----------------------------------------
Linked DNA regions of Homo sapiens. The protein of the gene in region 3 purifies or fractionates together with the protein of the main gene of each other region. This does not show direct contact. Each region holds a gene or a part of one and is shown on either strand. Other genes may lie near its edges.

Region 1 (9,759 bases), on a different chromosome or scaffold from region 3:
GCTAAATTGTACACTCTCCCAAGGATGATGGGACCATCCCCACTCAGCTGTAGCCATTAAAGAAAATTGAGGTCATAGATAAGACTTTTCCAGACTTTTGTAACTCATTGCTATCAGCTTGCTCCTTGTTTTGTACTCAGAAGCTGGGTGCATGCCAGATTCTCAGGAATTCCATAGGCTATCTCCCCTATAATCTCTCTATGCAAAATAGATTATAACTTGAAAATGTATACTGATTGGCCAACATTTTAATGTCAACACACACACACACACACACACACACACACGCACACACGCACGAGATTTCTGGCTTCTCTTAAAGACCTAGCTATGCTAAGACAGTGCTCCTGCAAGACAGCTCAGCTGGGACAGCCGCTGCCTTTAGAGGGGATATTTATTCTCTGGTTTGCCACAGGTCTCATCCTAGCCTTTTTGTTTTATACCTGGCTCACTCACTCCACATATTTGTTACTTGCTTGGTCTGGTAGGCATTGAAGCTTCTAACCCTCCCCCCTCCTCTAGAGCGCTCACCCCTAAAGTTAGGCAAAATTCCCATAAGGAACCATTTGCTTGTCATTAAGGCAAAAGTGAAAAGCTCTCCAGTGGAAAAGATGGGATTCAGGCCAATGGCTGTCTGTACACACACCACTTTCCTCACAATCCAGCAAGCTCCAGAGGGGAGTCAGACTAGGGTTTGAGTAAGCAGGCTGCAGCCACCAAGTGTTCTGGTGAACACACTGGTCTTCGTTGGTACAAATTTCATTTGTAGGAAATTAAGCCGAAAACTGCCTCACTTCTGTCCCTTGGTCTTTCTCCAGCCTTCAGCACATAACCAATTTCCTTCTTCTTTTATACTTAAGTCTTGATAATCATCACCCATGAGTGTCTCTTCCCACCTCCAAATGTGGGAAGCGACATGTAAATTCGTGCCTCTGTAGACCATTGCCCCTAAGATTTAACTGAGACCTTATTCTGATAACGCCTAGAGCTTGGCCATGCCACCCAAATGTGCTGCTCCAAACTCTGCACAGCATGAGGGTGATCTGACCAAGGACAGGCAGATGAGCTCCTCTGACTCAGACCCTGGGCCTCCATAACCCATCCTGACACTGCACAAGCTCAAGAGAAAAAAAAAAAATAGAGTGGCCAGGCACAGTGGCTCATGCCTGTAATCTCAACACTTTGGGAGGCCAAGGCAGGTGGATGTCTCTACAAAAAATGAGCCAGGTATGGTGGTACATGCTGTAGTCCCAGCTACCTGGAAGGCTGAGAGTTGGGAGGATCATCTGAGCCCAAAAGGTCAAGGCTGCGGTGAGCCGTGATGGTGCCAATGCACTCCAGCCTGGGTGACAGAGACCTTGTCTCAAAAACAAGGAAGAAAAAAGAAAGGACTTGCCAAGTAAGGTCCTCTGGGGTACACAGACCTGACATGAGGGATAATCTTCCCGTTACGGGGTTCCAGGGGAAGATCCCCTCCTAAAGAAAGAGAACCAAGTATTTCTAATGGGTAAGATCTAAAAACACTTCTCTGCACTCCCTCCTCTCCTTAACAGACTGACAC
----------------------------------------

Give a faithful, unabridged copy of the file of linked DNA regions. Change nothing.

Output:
Linked DNA regions of Homo sapiens. The protein of the gene in region 3 purifies or fractionates together with the protein of the main gene of each other region. This does not show direct contact. Each region holds a gene or a part of one and is shown on either strand. Other genes may lie near its edges.

Region 1 (9,759 bases), on a different chromosome or scaffold from region 3:
GCTAAATTGTACACTCTCCCAAGGATGATGGGACCATCCCCACTCAGCTGTAGCCATTAAAGAAAATTGAGGTCATAGATAAGACTTTTCCAGACTTTTGTAACTCATTGCTATCAGCTTGCTCCTTGTTTTGTACTCAGAAGCTGGGTGCATGCCAGATTCTCAGGAATTCCATAGGCTATCTCCCCTATAATCTCTCTATGCAAAATAGATTATAACTTGAAAATGTATACTGATTGGCCAACATTTTAATGTCAACACACACACACACACACACACACACACACGCACACACGCACGAGATTTCTGGCTTCTCTTAAAGACCTAGCTATGCTAAGACAGTGCTCCTGCAAGACAGCTCAGCTGGGACAGCCGCTGCCTTTAGAGGGGATATTTATTCTCTGGTTTGCCACAGGTCTCATCCTAGCCTTTTTGTTTTATACCTGGCTCACTCACTCCACATATTTGTTACTTGCTTGGTCTGGTAGGCATTGAAGCTTCTAACCCTCCCCCCTCCTCTAGAGCGCTCACCCCTAAAGTTAGGCAAAATTCCCATAAGGAACCATTTGCTTGTCATTAAGGCAAAAGTGAAAAGCTCTCCAGTGGAAAAGATGGGATTCAGGCCAATGGCTGTCTGTACACACACCACTTTCCTCACAATCCAGCAAGCTCCAGAGGGGAGTCAGACTAGGGTTTGAGTAAGCAGGCTGCAGCCACCAAGTGTTCTGGTGAACACACTGGTCTTCGTTGGTACAAATTTCATTTGTAGGAAATTAAGCCGAAAACTGCCTCACTTCTGTCCCTTGGTCTTTCTCCAGCCTTCAGCACATAACCAATTTCCTTCTTCTTTTATACTTAAGTCTTGATAATCATCACCCATGAGTGTCTCTTCCCACCTCCAAATGTGGGAAGCGACATGTAAATTCGTGCCTCTGTAGACCATTGCCCCTAAGATTTAACTGAGACCTTATTCTGATAACGCCTAGAGCTTGGCCATGCCACCCAAATGTGCTGCTCCAAACTCTGCACAGCATGAGGGTGATCTGACCAAGGACAGGCAGATGAGCTCCTCTGACTCAGACCCTGGGCCTCCATAACCCATCCTGACACTGCACAAGCTCAAGAGAAAAAAAAAAAATAGAGTGGCCAGGCACAGTGGCTCATGCCTGTAATCTCAACACTTTGGGAGGCCAAGGCAGGTGGATGTCTCTACAAAAAATGAGCCAGGTATGGTGGTACATGCTGTAGTCCCAGCTACCTGGAAGGCTGAGAGTTGGGAGGATCATCTGAGCCCAAAAGGTCAAGGCTGCGGTGAGCCGTGATGGTGCCAATGCACTCCAGCCTGGGTGACAGAGACCTTGTCTCAAAAACAAGGAAGAAAAAAGAAAGGACTTGCCAAGTAAGGTCCTCTGGGGTACACAGACCTGACATGAGGGATAATCTTCCCGTTACGGGGTTCCAGGGGAAGATCCCCTCCTAAAGAAAGAGAACCAAGTATTTCTAATGGGTAAGATCTAAAAACACTTCTCTGCACTCCCTCCTCTCCTTAACAGACTGACAC